It does not take long to ascertain that Weigel believes it is the cathedral that would in fact better protect human rights and democracy. It is clear, however, that Europe has in fact gone down the opposite path and turned its back on the cathedral—as Weigel puts it: ‘European man has convinced himself that to be modern and free, he must be radically secular’. In a historical tour de force that takes up most of the book, Weigel then suggests that it was the development of atheistic humanism over a period of hundreds of years that led to the horrors of World War I, which has in turn led to a resulting crisis of ‘civilisational morale’ that has been afflicting Europe ever since, although this crisis has only become visible since the end of the Cold War.
The implications of the crisis of civilisational morale that has engulfed Europe are enormous—perhaps the most obvious one being that it is failing to reproduce itself. Fertility rates in many European countries have dropped to extremely low levels. As a result, Europe will soon no longer have the workers to pay for its enormous and ever-growing welfare state. Furthermore, the demographic vacuum is being rapidly filled with immigrants from Muslim countries, a growing number of whom are adherents to fundamentalist Islam. These are developments that threaten to completely change the very nature of Europe within the next one or two generations.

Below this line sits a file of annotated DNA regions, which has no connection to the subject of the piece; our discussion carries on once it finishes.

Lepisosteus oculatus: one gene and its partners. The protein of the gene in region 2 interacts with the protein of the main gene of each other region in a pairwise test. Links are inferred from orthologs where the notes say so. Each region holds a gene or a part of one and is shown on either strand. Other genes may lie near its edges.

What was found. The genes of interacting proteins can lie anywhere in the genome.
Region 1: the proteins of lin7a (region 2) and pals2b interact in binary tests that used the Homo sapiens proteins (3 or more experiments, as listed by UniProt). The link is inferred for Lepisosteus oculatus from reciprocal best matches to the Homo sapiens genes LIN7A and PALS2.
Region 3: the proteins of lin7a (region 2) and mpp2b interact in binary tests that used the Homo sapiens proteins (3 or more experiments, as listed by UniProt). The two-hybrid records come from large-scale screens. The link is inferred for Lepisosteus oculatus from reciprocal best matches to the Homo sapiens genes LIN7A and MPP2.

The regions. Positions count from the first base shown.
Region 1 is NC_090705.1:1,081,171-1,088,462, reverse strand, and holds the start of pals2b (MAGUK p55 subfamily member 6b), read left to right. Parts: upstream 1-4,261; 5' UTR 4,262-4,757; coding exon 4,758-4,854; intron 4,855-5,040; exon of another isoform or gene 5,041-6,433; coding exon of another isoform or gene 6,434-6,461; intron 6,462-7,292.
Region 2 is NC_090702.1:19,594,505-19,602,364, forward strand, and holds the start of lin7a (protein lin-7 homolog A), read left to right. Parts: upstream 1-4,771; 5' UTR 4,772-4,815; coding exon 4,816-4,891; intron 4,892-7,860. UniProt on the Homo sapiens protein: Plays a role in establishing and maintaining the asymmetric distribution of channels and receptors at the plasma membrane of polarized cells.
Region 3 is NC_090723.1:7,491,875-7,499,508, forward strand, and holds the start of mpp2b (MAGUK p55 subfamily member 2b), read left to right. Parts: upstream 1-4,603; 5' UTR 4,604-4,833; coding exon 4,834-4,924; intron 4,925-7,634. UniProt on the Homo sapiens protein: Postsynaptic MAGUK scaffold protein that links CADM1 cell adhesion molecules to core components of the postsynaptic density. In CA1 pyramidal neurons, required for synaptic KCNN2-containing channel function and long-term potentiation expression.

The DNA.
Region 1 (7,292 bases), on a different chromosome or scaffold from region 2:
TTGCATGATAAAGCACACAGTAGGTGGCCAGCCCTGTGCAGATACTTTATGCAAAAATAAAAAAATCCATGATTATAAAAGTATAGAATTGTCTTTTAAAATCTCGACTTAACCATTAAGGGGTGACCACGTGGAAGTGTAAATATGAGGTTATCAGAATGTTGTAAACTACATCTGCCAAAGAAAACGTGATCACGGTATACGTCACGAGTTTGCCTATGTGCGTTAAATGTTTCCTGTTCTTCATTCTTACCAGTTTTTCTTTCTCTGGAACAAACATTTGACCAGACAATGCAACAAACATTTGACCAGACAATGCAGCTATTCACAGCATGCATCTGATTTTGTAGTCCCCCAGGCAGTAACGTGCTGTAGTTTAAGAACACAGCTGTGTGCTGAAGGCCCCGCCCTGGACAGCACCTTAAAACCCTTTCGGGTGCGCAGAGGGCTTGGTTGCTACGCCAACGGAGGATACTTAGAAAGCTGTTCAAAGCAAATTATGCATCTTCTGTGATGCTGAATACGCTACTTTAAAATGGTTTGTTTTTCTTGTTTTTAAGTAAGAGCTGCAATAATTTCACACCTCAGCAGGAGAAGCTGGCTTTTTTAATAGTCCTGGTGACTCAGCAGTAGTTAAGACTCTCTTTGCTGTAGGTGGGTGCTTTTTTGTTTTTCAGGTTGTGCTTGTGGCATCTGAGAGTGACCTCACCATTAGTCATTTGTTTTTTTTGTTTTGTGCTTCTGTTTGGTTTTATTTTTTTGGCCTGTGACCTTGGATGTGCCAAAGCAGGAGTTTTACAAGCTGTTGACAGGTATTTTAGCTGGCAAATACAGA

For those who don’t live in Europe, why does this matter? Weigel suggests three answers to this question. First, as members of Western civilisation, we should not be indifferent to our European cultural roots. Second, Europe’s demographic meltdown and the possible filling of the vacuum by an increase in the influence of militant Islamic populations in Europe would represent a profound threat to the security of the United States (and, by implication, much of the rest of the world). Third, there are numerous disturbing parallels between what has already happened in Europe and what is increasingly starting to happen in the United States (and again, by implication, many other Western democracies). If we do not learn from Europe’s mistakes, we may be doomed to repeat them.
Even though written from a Catholic perspective, people of other faiths or even no faith at all should still find the over-arching thesis to be extremely thought-provoking. Weigel fills an important niche in this broad topic by not being afraid to talk about religion in his attempt to understand what has happened to Europe. Indeed, it is almost a certainty that religion is going to be one of (if not the) defining influences of the twenty-first century, with the increasing influence of Islam in the West and the rapid rise of Christianity in the South. Those who neglect the impact of religion will find the world an increasingly difficult place to understand as the twenty-first century progresses.
There is an important warning for both Australia and other Western democracies in this book. We should not forget our cultural roots and where we have come from. If we do, we run the risk of creating our own crisis in civilisational morale.
This article originally appeared in the October 2006 edition of the IPA review, and has been republished as part of the IPA’s Foundations of Western Civilisation Program.
Access to the original article can be found here.